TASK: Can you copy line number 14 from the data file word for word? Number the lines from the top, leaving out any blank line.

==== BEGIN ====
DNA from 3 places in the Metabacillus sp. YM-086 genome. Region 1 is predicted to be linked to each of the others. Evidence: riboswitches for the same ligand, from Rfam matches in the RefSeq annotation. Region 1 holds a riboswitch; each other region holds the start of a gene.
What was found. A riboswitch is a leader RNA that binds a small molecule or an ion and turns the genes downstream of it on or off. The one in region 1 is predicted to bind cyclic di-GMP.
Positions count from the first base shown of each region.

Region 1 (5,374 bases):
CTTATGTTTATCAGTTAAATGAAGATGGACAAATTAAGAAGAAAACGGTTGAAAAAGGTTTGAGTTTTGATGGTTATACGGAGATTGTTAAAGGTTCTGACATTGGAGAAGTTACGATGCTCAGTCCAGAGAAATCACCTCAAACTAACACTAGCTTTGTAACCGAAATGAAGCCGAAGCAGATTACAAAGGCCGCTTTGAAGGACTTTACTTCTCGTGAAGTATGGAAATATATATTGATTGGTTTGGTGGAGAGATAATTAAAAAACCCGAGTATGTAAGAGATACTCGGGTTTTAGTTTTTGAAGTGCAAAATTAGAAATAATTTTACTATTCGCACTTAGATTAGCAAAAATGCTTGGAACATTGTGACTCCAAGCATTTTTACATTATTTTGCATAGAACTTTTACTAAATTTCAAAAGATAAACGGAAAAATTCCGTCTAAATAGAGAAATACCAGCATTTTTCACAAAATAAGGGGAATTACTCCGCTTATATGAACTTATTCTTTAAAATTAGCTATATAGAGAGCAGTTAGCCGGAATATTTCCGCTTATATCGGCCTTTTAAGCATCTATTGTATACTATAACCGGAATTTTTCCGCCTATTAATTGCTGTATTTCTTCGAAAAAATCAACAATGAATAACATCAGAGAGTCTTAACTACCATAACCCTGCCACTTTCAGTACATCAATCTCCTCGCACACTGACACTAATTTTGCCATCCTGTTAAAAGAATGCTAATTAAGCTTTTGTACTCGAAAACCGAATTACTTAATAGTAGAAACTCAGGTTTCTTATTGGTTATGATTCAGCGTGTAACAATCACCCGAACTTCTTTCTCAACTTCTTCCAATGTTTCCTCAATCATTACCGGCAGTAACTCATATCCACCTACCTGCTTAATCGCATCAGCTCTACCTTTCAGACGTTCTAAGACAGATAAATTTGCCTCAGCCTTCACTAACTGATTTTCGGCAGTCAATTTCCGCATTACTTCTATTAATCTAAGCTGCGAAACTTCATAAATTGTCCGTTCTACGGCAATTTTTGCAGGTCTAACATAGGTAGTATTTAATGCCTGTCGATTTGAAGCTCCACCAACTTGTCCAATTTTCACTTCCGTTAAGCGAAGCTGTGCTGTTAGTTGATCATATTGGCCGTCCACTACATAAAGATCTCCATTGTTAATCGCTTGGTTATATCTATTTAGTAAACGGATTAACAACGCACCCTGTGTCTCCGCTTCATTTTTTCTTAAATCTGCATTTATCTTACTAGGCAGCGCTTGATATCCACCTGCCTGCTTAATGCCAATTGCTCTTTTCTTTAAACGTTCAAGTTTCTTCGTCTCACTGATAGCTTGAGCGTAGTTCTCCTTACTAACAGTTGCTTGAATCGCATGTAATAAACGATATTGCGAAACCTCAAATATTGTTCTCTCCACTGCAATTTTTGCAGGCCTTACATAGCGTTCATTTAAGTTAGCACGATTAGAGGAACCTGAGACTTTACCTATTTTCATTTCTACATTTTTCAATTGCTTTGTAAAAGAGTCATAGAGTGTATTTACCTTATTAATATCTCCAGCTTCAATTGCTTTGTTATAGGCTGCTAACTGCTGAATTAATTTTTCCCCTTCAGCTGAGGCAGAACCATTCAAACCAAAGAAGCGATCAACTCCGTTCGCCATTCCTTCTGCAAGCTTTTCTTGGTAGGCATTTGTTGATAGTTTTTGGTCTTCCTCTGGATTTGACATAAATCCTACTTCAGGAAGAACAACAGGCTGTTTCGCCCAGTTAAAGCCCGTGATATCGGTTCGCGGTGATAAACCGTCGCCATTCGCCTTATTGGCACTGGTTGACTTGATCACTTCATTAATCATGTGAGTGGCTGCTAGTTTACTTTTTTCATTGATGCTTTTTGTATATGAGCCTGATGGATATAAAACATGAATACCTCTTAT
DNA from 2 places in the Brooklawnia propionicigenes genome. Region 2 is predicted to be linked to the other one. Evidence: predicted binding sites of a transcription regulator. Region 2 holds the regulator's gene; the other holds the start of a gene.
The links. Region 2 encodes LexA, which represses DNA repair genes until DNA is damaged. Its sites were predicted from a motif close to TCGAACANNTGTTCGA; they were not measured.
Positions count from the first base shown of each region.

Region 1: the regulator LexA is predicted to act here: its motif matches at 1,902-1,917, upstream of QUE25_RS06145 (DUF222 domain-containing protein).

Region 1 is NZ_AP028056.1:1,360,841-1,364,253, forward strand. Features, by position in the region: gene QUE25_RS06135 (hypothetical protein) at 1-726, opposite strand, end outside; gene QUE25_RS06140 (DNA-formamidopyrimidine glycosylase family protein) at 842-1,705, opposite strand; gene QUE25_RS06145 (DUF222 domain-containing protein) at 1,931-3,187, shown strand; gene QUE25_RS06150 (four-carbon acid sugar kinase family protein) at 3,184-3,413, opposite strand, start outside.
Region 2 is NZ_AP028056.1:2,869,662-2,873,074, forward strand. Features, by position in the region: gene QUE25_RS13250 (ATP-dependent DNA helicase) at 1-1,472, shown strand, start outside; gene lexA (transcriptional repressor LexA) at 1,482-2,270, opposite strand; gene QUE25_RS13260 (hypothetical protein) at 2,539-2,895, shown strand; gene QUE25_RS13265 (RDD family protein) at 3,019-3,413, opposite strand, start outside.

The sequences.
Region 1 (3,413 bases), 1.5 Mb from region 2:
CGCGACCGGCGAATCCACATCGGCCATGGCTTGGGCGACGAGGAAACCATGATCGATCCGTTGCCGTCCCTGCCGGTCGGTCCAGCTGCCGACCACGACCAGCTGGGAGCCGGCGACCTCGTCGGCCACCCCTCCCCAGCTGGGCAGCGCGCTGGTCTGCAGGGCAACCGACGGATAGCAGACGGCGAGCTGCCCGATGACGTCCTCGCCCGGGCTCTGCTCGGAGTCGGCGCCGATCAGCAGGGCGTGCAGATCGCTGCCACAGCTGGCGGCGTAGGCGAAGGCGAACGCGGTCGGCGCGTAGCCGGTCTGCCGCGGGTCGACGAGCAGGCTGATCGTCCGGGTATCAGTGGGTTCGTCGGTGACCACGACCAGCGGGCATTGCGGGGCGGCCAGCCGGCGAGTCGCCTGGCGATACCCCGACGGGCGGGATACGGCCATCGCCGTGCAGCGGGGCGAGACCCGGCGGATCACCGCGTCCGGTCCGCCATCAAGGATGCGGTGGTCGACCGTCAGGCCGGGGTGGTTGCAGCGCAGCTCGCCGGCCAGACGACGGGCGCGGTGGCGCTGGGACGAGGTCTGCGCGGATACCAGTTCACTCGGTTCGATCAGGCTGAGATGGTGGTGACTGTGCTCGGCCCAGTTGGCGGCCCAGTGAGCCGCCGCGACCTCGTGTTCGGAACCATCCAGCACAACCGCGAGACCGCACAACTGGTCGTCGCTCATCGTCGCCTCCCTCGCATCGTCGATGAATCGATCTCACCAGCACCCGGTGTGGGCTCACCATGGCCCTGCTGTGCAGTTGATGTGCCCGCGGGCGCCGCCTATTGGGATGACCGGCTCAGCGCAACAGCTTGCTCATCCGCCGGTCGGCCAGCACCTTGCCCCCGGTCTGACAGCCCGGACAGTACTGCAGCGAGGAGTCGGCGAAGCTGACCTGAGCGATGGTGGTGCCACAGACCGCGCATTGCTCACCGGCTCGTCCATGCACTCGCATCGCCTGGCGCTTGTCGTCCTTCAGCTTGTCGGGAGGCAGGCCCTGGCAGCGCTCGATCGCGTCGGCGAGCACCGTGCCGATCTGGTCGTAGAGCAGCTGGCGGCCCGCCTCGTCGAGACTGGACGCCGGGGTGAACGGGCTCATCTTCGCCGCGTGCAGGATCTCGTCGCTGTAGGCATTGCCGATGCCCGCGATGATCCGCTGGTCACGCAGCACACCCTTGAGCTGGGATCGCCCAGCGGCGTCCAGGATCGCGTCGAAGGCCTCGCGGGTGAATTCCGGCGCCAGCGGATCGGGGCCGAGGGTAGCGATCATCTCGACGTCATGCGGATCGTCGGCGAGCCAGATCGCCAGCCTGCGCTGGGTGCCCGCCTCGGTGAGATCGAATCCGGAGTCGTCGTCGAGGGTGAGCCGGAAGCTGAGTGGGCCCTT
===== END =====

CGCGACCGGCGAATCCACATCGGCCATGGCTTGGGCGACGAGGAAACCATGATCGATCCGTTGCCGTCCCTGCCGGTCGGTCCAGCTGCCGACCACGACCAGCTGGGAGCCGGCGACCTCGTCGGCCACCCCTCCCCAGCTGGGCAGCGCGCTGGTCTGCAGGGCAACCGACGGATAGCAGACGGCGAGCTGCCCGATGACGTCCTCGCCCGGGCTCTGCTCGGAGTCGGCGCCGATCAGCAGGGCGTGCAGATCGCTGCCACAGCTGGCGGCGTAGGCGAAGGCGAACGCGGTCGGCGCGTAGCCGGTCTGCCGCGGGTCGACGAGCAGGCTGATCGTCCGGGTATCAGTGGGTTCGTCGGTGACCACGACCAGCGGGCATTGCGGGGCGGCCAGCCGGCGAGTCGCCTGGCGATACCCCGACGGGCGGGATACGGCCATCGCCGTGCAGCGGGGCGAGACCCGGCGGATCACCGCGTCCGGTCCGCCATCAAGGATGCGGTGGTCGACCGTCAGGCCGGGGTGGTTGCAGCGCAGCTCGCCGGCCAGACGACGGGCGCGGTGGCGCTGGGACGAGGTCTGCGCGGATACCAGTTCACTCGGTTCGATCAGGCTGAGATGGTGGTGACTGTGCTCGGCCCAGTTGGCGGCCCAGTGAGCCGCCGCGACCTCGTGTTCGGAACCATCCAGCACAACCGCGAGACCGCACAACTGGTCGTCGCTCATCGTCGCCTCCCTCGCATCGTCGATGAATCGATCTCACCAGCACCCGGTGTGGGCTCACCATGGCCCTGCTGTGCAGTTGATGTGCCCGCGGGCGCCGCCTATTGGGATGACCGGCTCAGCGCAACAGCTTGCTCATCCGCCGGTCGGCCAGCACCTTGCCCCCGGTCTGACAGCCCGGACAGTACTGCAGCGAGGAGTCGGCGAAGCTGACCTGAGCGATGGTGGTGCCACAGACCGCGCATTGCTCACCGGCTCGTCCATGCACTCGCATCGCCTGGCGCTTGTCGTCCTTCAGCTTGTCGGGAGGCAGGCCCTGGCAGCGCTCGATCGCGTCGGCGAGCACCGTGCCGATCTGGTCGTAGAGCAGCTGGCGGCCCGCCTCGTCGAGACTGGACGCCGGGGTGAACGGGCTCATCTTCGCCGCGTGCAGGATCTCGTCGCTGTAGGCATTGCCGATGCCCGCGATGATCCGCTGGTCACGCAGCACACCCTTGAGCTGGGATCGCCCAGCGGCGTCCAGGATCGCGTCGAAGGCCTCGCGGGTGAATTCCGGCGCCAGCGGATCGGGGCCGAGGGTAGCGATCATCTCGACGTCATGCGGATCGTCGGCGAGCCAGATCGCCAGCCTGCGCTGGGTGCCCGCCTCGGTGAGATCGAATCCGGAGTCGTCGTCGAGGGTGAGCCGGAAGCTGAGTGGGCCCTT